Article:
• Windscreen to cut down on background noise.
    • Circle light to make up for working in a one-window room.
    • Colored LEDs for fun.
    • Canon camera (farewell webcams) so that I’m in focus and the background is slightly blurred.

    I upgrade my set-up every few months. The full, updated list of equipment is here.

    Here’s what it currently looks like behind the scenes:

    I invested in public speaking training so that I sound like myself on camera, don’t rush, and vary my tone and cadence.

    I learned basic video editing so I can use a variety of imagery: full-screen direct-to-camera shots; the webcam embedded in the corner; B-roll; and so on. I currently use Camtasia to both record and edit videos.

    I hired an animator to create intro and outro animations.

    I add transcriptions with Descript instead of relying on YouTube’s auto-generated captions. Descript’s captions are more accurate than YouTube’s. And, uploading a transcription file helps with SEO. (When people are Google-searching for dataviz topics, then Google searches through my transcripts and figures out if my video is relevant to their question.)

    Upgrading My Content Creation Approach

    Most importantly, I’ve upgraded my entire content creation approach.

    In January 2022, as I was setting my business goals for the year, I wanted to master what I call the Long-Form-Short-Form approach to content creation.

    My approach involves:

    • Choosing a topic to share publicly (typically, anonymized case studies from past projects or Quick Wins for daraviz best practices and accessibility).
    • Creating new slides about that topic (so I’d have the option of turning that into a YouTube video, online course lesson, and/or conference presentation).
    • Writing a blog post about that topic with the images inside the post. The video gets embedded in the blog post, too.
    • Creating a downloadable resource to share, like a checklist, cheat sheet, or dataviz template. I share these free and low-cost resources via Gumroad.
    • Recording a YouTube video (which is easy once you’ve already got the slides created, the speaking points written out in your blog post, and a resource to share).
    • Making a thumbnail image. I have quarterly photoshoots with a brand photographer and make the thumbnails in good ol’ PowerPoint.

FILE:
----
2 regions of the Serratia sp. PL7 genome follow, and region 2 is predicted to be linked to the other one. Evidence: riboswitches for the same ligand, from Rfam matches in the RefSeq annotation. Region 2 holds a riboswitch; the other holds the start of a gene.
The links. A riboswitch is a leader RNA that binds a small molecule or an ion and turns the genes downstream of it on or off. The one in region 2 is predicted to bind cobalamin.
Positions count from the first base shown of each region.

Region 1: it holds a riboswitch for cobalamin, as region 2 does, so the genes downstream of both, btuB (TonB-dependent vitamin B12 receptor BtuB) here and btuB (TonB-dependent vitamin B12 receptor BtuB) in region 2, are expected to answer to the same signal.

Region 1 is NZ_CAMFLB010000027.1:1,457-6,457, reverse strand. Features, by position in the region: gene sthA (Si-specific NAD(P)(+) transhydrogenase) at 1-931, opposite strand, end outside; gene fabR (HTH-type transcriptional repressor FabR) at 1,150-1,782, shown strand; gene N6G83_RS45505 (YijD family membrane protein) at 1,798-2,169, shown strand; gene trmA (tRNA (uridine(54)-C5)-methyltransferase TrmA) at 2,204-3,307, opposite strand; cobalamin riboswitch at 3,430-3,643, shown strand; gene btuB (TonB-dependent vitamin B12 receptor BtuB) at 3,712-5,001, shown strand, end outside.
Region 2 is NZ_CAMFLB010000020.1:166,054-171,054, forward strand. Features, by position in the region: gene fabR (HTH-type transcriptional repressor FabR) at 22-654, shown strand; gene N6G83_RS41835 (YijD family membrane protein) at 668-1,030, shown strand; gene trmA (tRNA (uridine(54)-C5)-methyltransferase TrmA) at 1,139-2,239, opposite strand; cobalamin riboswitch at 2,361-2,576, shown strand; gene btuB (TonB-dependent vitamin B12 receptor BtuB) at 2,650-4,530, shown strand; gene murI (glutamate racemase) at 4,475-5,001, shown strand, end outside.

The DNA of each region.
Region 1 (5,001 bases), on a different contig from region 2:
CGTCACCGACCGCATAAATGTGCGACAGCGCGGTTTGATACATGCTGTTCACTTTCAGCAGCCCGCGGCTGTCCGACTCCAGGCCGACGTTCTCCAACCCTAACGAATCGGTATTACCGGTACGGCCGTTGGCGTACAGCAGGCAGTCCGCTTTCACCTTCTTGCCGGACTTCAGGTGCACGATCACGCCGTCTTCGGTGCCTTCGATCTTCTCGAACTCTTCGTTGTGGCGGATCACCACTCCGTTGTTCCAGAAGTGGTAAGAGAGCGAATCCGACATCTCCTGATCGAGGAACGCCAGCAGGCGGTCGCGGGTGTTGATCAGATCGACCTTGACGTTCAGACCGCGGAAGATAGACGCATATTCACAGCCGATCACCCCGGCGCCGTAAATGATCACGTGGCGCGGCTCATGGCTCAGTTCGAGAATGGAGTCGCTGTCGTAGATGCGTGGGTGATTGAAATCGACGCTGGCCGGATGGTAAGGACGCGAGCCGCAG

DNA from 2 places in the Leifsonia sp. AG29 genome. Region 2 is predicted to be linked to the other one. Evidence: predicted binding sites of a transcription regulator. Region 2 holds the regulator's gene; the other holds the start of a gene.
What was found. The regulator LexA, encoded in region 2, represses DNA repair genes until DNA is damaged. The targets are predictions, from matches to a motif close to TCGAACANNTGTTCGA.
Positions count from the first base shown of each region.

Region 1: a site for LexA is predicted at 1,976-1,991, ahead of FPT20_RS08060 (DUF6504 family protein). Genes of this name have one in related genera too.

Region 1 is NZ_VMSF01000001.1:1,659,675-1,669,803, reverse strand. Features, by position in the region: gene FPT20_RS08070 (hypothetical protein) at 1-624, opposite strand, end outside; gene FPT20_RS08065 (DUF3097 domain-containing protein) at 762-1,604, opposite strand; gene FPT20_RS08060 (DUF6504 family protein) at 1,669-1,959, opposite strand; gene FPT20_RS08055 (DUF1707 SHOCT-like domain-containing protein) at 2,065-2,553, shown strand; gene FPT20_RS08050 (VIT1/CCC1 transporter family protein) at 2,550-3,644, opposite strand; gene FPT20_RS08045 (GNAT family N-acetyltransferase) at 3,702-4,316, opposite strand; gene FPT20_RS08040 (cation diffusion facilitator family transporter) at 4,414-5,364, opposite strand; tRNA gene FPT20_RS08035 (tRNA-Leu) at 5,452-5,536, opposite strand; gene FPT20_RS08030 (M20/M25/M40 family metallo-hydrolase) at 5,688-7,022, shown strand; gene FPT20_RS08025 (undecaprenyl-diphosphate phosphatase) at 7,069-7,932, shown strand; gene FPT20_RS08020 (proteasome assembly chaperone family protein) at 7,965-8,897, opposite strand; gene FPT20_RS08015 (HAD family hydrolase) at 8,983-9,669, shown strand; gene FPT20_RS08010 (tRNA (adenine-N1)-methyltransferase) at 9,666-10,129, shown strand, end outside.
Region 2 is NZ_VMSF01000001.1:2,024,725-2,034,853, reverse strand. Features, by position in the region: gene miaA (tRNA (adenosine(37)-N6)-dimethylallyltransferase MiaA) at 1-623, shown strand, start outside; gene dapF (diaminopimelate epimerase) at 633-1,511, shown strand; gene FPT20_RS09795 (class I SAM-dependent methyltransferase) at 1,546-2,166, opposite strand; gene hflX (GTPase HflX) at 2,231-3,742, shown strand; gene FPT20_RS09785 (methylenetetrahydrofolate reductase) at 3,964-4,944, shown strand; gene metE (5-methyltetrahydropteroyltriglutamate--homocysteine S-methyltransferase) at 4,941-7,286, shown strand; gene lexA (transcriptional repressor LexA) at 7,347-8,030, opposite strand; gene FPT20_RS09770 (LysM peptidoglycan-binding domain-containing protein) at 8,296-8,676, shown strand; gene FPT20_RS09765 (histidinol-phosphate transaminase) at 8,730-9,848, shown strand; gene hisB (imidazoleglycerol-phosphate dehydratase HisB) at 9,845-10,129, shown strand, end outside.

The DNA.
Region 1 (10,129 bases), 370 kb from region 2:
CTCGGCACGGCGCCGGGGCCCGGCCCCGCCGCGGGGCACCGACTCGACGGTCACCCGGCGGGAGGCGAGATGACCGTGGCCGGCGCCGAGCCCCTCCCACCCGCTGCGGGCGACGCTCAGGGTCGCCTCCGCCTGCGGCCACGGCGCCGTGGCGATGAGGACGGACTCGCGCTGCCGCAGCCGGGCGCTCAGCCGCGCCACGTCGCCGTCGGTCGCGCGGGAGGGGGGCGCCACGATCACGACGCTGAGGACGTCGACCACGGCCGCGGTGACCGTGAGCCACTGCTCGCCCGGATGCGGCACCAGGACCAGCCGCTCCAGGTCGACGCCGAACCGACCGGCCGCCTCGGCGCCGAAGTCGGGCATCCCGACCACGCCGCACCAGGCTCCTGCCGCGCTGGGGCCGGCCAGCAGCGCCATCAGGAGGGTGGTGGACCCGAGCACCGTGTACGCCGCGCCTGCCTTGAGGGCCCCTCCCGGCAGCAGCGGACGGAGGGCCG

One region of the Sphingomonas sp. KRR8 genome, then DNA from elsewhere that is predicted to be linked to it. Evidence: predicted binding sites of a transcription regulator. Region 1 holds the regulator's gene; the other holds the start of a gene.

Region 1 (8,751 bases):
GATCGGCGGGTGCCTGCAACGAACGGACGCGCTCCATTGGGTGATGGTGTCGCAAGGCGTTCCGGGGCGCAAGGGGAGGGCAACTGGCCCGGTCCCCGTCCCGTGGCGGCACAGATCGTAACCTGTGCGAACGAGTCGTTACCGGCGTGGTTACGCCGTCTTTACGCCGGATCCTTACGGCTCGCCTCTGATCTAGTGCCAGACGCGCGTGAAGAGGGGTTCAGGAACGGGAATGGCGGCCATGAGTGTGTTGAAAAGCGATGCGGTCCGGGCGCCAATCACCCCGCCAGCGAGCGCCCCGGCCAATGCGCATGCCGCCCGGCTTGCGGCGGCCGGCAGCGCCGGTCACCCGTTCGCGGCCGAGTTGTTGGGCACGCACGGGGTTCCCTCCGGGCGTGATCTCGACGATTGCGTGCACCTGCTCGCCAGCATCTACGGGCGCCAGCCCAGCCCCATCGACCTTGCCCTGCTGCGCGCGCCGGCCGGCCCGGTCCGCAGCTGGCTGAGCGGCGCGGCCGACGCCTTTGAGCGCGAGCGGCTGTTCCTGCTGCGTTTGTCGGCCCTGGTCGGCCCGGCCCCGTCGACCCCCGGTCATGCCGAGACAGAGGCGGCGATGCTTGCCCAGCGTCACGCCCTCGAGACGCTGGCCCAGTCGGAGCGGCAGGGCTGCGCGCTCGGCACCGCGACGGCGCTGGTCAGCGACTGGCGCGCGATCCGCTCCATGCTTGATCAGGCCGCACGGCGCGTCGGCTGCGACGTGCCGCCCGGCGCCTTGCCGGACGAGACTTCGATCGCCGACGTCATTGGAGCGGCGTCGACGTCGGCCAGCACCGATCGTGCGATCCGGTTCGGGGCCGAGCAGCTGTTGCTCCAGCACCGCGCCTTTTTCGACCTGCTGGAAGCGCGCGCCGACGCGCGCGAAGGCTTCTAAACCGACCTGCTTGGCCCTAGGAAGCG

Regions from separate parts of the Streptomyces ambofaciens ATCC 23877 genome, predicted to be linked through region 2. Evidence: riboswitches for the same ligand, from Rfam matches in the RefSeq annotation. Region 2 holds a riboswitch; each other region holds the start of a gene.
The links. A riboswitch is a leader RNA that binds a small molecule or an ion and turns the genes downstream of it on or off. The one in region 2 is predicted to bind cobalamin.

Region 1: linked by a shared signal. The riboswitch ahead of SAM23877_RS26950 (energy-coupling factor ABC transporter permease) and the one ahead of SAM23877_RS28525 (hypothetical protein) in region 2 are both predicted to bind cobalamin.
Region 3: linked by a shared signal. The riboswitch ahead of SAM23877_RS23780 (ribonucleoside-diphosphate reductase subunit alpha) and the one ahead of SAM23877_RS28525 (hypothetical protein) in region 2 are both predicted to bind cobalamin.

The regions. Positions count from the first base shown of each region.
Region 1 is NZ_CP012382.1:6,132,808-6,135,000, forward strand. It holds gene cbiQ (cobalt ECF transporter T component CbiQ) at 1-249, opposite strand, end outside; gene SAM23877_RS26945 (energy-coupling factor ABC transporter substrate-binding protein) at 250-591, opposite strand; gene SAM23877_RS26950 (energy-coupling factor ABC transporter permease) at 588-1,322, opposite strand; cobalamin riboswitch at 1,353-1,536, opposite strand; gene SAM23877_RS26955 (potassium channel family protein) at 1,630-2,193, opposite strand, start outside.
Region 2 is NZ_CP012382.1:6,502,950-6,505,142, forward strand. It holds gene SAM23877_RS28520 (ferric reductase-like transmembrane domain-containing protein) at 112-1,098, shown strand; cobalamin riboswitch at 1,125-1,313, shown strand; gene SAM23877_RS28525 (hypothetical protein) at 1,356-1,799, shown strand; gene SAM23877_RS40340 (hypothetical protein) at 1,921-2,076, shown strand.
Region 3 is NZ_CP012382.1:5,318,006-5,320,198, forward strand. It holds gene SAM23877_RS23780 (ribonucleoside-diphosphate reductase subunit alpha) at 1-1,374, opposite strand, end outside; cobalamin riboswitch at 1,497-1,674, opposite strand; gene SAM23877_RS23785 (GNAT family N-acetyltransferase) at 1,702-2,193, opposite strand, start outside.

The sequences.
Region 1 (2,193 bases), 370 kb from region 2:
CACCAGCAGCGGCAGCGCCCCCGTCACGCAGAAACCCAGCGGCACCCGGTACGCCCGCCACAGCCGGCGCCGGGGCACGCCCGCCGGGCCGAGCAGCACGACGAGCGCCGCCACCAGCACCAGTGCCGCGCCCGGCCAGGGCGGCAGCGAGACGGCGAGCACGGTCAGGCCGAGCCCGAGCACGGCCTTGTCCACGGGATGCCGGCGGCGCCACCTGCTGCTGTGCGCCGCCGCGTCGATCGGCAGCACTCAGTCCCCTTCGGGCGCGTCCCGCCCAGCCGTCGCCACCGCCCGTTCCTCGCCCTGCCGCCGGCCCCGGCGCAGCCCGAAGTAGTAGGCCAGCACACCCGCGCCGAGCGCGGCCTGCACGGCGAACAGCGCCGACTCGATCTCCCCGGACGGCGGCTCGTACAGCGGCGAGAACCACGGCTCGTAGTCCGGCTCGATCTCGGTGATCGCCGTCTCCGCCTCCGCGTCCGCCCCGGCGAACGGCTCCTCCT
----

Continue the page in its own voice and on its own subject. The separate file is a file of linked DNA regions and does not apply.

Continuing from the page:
• Transcribing the video on Descript.
    • Adding timestamps (chapters) to the video.
    • Writing a newsletter to my mailing list (ConvertKit) to let them know about the new resources.
    • Breaking up that long form video and blog post into several social media images (the “short form” version), which I make on Canva and schedule on Buffer.

    Phew! That’s a lot of ways to repurpose and recycle content across multiple platforms.

    I realize this is jargon for most of you. 🙂

    But for the fellow bloggers, podcasters, YouTubers, and course creators reading this, I hope you can appreciate my mega transformation over the past decade. I’ve gone from “let me create this quick video just for fun” to “let me create conference slides AND write a blog post AND make a downloadable resource AND make a video AND add captions to help with accessibility and SEO AND add timestamps to break it up into chapters AND share it better than ever on social media.”

    The Long-Form-Short-Form Approach in Action

    Here’s an example of that workflow.

    • I was invited to speak at a conference.
    • I chose a topic (an anonymized version of a project I worked on a few years ago).
    • I made a downloadable resource (the graphs that I’d be talking about in the presentation).
    • I made slides and presented them at the conference.
    • An hour after the conference, I recorded the YouTube video (since the speaking points were already fresh in my mind). This was a free public event for a small audience, so it was the perfect opportunity to repurpose the content for my own larger audience.
    • I created a thumbnail image.
    • I added captions (Descript) and timestamps to make the longer video easier to navigate.
    • I wrote up my speaking points and turned them into a blog post. (I usually write the blog post before the conference presentation/YouTube video to help me organize my thoughts, but this time, I made the video before I did the writing.)
    • I made several images for social media (Canva), scheduled the blog post (WordPress), scheduled a newsletter to my email subscribers (ConvertKit), and scheduled the social media posts (Buffer).

    It takes a full workday to complete that entire process, which is much longer than my “lemme make whatever video I feel like, whenever I feel like” approach from a decade ago. But, it’s more effective, so it’s worth the time investment.

    My Latest YouTube Stats

    Between 2012 and 2022:

    • 109 videos (and hundreds more inside my online courses)
    • 9,100 subscribers
    • $13,000 made directly from video ads
    • $22,000 made directly from the downloadable resources that accompany the videos
    • Millions made indirectly from people who watch the videos and hire me for private workshops and/or join my online courses

    I do wish I had more subscribers. If I was a full-time YouTuber–and gave up my private workshops and online courses entirely–I know I could grow my channel to millions of subscribers.

    Being a full-time YouTuber is an entirely different business model from being a dataviz speaker and course creator. I’m not interested in switching careers at the moment.

    Video Highlights